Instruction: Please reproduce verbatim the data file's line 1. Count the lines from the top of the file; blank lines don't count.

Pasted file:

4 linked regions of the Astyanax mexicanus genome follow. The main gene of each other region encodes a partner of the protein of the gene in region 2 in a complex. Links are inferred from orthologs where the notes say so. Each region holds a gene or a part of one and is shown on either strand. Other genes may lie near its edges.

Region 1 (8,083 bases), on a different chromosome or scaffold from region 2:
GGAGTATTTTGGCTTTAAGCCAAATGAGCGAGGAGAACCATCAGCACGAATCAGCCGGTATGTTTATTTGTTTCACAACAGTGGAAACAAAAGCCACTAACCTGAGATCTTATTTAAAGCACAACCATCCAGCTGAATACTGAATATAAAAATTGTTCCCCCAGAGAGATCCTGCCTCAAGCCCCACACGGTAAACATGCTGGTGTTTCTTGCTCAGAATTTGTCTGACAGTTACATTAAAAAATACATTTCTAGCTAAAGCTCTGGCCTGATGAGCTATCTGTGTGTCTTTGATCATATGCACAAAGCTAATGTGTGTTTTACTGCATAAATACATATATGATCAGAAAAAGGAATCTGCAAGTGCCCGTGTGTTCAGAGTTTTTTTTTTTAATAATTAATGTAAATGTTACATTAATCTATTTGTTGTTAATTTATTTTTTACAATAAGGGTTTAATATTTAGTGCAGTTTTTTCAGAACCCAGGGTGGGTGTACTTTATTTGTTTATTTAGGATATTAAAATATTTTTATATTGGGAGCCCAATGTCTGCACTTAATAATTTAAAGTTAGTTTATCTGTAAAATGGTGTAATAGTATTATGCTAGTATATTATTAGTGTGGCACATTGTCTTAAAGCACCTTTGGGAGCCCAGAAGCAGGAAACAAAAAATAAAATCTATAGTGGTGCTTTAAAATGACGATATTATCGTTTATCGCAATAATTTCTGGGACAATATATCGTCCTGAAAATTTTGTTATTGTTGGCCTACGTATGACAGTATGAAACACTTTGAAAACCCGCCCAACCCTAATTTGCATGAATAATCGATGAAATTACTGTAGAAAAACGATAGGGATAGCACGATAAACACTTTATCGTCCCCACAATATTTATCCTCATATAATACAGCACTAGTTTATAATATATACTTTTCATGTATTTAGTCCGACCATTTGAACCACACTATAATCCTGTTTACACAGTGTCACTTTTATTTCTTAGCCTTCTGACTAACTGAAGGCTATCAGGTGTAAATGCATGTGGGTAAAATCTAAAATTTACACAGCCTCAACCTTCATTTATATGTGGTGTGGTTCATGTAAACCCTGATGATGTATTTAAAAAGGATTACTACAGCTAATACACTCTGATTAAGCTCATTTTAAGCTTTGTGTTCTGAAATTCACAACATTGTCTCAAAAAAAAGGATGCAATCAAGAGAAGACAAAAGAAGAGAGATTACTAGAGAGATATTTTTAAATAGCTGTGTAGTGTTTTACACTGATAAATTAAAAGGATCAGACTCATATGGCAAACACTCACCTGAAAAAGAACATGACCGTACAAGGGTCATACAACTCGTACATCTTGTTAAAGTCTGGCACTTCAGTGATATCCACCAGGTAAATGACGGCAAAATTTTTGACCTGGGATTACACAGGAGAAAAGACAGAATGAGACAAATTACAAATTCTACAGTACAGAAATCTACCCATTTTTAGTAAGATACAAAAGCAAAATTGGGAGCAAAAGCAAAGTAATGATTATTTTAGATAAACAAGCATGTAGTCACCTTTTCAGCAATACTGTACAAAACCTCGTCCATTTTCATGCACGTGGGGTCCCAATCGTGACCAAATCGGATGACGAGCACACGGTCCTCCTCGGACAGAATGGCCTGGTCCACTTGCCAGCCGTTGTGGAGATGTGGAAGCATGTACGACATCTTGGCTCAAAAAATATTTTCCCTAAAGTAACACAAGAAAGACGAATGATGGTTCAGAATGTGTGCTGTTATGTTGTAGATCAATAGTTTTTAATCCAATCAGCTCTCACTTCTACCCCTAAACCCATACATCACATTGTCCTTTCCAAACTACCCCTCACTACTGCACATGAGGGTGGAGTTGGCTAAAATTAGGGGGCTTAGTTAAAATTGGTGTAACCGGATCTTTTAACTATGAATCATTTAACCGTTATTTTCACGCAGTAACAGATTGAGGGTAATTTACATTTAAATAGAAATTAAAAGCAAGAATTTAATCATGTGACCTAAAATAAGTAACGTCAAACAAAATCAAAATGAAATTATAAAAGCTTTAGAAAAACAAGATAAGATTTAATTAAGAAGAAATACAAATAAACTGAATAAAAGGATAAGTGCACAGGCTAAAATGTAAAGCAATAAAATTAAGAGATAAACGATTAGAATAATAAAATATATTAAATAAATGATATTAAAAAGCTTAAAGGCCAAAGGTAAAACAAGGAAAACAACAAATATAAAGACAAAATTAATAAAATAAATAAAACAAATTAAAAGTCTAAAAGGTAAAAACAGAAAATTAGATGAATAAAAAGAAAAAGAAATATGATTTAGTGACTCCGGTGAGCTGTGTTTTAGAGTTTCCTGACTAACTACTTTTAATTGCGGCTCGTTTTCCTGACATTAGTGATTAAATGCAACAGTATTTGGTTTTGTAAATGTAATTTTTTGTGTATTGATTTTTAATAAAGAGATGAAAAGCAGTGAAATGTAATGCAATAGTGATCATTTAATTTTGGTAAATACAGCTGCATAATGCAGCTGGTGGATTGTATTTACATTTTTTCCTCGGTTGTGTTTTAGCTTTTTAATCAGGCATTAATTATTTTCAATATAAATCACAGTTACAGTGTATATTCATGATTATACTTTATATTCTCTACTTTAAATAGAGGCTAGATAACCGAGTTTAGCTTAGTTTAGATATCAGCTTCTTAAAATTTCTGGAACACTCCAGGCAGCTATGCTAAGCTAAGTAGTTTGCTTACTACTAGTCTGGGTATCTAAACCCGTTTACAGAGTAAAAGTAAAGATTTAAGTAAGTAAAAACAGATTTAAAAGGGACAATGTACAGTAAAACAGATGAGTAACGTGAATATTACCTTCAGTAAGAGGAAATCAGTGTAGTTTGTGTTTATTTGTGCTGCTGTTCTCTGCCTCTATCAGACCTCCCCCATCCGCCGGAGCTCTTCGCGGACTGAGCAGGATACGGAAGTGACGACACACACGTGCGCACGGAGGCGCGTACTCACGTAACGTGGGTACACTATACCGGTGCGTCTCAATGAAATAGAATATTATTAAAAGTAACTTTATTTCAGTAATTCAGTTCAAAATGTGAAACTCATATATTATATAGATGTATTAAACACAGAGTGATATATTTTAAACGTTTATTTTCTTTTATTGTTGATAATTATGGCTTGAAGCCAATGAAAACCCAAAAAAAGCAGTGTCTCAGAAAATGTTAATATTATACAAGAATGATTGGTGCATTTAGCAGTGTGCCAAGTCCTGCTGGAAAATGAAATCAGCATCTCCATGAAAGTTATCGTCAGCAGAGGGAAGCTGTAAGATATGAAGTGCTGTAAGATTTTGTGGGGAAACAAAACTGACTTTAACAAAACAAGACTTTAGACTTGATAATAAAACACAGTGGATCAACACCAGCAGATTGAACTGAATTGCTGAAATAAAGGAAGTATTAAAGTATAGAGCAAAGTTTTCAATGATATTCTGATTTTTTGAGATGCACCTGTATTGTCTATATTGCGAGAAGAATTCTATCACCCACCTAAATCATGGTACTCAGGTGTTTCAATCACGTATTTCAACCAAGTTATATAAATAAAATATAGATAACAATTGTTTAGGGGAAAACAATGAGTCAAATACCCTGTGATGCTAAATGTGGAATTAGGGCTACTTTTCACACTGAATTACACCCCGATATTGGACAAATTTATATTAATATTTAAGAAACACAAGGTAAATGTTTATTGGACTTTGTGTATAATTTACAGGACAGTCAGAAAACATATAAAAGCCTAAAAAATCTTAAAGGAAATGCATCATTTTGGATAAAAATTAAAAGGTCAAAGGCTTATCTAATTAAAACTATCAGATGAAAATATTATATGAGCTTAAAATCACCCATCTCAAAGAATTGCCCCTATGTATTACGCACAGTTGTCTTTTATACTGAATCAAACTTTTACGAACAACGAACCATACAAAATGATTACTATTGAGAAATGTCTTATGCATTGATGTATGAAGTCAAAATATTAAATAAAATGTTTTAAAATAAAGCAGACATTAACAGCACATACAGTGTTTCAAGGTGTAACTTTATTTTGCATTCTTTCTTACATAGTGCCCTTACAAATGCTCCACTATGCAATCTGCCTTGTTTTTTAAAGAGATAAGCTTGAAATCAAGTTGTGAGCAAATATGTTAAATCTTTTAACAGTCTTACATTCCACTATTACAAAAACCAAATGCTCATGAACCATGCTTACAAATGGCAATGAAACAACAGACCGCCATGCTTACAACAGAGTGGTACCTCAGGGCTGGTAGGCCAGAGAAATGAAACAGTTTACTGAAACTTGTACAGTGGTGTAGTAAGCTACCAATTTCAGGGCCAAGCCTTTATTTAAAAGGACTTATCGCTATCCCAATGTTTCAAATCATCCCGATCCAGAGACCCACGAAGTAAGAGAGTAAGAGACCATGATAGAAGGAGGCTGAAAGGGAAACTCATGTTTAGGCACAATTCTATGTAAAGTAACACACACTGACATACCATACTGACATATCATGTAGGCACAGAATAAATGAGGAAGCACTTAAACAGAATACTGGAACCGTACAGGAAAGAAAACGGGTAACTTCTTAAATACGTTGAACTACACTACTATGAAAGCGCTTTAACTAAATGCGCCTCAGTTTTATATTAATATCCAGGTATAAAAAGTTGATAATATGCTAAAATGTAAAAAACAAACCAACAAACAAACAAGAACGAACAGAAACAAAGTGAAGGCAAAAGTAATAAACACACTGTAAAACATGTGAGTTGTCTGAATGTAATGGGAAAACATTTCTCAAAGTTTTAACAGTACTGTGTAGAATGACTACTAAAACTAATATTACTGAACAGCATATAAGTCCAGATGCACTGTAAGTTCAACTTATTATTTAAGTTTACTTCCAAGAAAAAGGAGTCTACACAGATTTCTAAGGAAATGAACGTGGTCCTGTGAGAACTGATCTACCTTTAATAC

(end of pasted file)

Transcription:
4 linked regions of the Astyanax mexicanus genome follow. The main gene of each other region encodes a partner of the protein of the gene in region 2 in a complex. Links are inferred from orthologs where the notes say so. Each region holds a gene or a part of one and is shown on either strand. Other genes may lie near its edges.